May 02, 2017

Catholic University Conference Commemorates 500th Anniversary of Reformation

luther_conference_image.jpgThis year marks the 500th anniversary of the beginning of the Protestant Reformation. Rather than focusing on the differences between the Lutheran and Catholic churches, an upcoming conference will mark this anniversary by focusing on better understanding the way Martin Luther came out of, engaged with, and shaped the Catholic tradition.  

“Luther and the Shaping of the Catholic Tradition” will take place at Catholic University, 620 Michigan Ave., N.E., Washington, D.C., in the Edward J. Pryzbyla University Center Tuesday, May 30, through Thursday, June 1. On Wednesday, May 31, an ecumenical worship service with choral music will take place at the Lutheran Church of the Reformation, 212 E. Capitol St., N.E., Washington, D.C.

Highlights of the conference will be:

  • Cardinal Kurt Koch, president of the Pontifical Council for Promoting Christian Unity, will deliver an address on the present state of Catholic-Lutheran relations.
  • Wolfgang Thoenissen, director of the Mӧhler Institut, University of Paderborn, will provide an assessment of the Catholic interpretation of Luther over the centuries.
  • Sessions on the topics of the Christian's justification, the nature of the Church, the Eucharist, and how the Reformation engaged the Eastern churches.  

“In the best of all possible worlds, and what I think Luther would want, would be talking about what is the Christian good news? What’s the gospel? That’s what Luther cared about,” Michael Root, professor of theology, said in an interview with “Religion & Ethics Newsweekly.” When  “push came to shove, Luther didn’t care very much about reforming structures. What he cared about — he was a professor — he cared about getting the Christian message straight.” (Watch more at

Root has served as one of the organizers of the conference. He was on the drafting team for the Catholic-Lutheran Joint Declaration on the Doctrine of Justification. He is a convert to Catholicism from Lutheranism.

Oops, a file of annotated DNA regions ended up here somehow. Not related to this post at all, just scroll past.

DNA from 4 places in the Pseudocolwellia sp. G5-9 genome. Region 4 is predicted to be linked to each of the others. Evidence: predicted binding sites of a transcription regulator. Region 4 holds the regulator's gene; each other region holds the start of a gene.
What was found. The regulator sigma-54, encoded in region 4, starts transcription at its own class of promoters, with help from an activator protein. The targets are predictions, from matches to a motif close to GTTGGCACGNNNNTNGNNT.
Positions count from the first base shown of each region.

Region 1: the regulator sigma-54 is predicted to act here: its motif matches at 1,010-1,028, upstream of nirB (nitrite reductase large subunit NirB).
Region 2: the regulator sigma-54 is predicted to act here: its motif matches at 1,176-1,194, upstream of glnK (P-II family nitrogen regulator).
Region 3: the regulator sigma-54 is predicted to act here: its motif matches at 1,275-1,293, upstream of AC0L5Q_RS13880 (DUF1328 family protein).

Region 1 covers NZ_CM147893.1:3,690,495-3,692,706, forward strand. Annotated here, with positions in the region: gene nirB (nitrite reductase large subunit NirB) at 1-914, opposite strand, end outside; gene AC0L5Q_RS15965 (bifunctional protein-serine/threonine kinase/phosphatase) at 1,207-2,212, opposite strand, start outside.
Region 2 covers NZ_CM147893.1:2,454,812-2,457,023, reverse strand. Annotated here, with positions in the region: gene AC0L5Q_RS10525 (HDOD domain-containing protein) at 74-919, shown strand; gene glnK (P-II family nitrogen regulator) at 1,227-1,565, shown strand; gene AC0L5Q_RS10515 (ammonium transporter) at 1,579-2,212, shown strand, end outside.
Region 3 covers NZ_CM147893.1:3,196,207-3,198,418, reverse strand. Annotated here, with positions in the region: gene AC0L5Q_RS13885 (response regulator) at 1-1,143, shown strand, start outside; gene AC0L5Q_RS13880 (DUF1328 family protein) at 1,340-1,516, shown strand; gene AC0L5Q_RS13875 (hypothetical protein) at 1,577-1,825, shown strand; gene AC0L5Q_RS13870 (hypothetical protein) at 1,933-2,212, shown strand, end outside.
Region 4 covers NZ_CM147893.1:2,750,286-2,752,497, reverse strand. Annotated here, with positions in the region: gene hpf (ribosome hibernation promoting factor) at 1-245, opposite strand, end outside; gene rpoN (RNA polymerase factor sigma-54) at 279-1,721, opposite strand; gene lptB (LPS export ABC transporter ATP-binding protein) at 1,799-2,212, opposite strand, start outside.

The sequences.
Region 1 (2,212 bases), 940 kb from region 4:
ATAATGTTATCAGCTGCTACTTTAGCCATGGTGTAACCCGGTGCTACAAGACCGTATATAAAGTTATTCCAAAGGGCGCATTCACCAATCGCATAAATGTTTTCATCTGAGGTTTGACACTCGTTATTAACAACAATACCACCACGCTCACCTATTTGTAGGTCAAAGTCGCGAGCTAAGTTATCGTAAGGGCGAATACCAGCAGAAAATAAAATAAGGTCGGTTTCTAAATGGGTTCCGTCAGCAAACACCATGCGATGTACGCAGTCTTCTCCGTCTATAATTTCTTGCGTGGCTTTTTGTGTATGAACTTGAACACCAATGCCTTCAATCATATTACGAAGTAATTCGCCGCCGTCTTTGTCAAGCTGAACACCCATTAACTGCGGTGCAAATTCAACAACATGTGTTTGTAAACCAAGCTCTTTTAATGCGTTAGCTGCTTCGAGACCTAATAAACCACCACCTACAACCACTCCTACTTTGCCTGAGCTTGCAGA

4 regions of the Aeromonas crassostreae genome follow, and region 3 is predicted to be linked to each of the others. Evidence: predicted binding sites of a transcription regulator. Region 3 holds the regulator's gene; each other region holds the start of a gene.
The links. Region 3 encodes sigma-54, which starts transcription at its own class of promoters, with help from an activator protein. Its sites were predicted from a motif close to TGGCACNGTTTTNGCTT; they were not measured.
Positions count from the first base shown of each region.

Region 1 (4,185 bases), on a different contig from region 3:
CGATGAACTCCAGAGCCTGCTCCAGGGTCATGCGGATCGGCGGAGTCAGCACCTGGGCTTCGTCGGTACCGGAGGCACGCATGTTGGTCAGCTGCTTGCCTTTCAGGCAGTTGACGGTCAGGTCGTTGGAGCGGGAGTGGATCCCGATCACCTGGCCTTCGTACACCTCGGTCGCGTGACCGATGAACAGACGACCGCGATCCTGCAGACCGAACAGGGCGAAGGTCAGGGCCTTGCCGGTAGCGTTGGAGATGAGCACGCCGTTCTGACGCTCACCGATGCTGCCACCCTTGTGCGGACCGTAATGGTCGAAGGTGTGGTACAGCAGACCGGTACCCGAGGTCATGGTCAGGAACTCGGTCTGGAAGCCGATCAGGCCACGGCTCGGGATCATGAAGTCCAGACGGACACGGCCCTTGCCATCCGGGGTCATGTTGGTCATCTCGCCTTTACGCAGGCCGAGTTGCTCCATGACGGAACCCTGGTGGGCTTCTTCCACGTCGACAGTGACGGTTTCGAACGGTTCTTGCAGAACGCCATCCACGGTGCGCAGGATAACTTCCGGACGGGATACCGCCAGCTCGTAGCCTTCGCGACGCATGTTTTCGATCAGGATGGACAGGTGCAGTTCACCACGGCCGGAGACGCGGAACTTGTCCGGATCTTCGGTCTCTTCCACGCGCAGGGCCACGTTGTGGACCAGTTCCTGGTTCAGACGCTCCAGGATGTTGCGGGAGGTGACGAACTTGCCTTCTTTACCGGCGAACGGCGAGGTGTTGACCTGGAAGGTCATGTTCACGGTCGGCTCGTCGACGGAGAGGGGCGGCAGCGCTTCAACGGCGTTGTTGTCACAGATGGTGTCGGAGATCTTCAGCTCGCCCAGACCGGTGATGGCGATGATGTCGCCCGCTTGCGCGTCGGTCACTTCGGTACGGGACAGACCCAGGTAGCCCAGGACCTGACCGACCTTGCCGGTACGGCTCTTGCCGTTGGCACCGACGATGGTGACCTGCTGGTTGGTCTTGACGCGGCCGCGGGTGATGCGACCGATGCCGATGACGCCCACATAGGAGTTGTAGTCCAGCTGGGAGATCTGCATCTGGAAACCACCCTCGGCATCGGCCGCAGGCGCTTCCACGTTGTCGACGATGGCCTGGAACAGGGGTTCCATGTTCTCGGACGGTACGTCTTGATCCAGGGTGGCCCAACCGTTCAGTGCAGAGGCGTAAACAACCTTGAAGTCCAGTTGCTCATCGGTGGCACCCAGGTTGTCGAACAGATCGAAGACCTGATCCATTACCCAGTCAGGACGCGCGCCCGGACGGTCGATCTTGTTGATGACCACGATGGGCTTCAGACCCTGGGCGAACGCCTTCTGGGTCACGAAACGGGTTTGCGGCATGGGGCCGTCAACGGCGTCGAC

In addition to Root, who will talk about “Luther’s Impact on Catholic Understanding of Justification,” Catholic University Professor of Church history Nelson H. Minnich, co-organizer of the conference, will  present a paper on “Late Medieval Ecclesiologies.” Minnich holds a joint position at Catholic University in the School of Theology and Religious Studies and Department of History. He has served as editor of the Catholic Historical Review for a dozen years, following more than 25 as advisory and associate editor.

Other speakers will include leading Catholic, Protestant, and Orthodox theologians from both Europe and North America.

The conference is co-sponsored by the Pontifical Committee of Historical Sciences; the Secretariat for Ecumenical and Interreligious Affairs of the United States Conference of Catholic Bishops; The Catholic University of America; and the Metropolitan Washington, D.C., Synod of the Evangelical Lutheran Church in America with support from the German Embassy  in Washington, D.C., and the Gladys Krieble Delmas Foundation.

For more information, a full schedule of conference events, or to register to attend, visit the website, email, or call 202-319-5683.

MEDIA: To schedule an interview with professors Root or Minnich, or to attend the conference, contact the Office of Marketing and Communications at or 202-319-5600.

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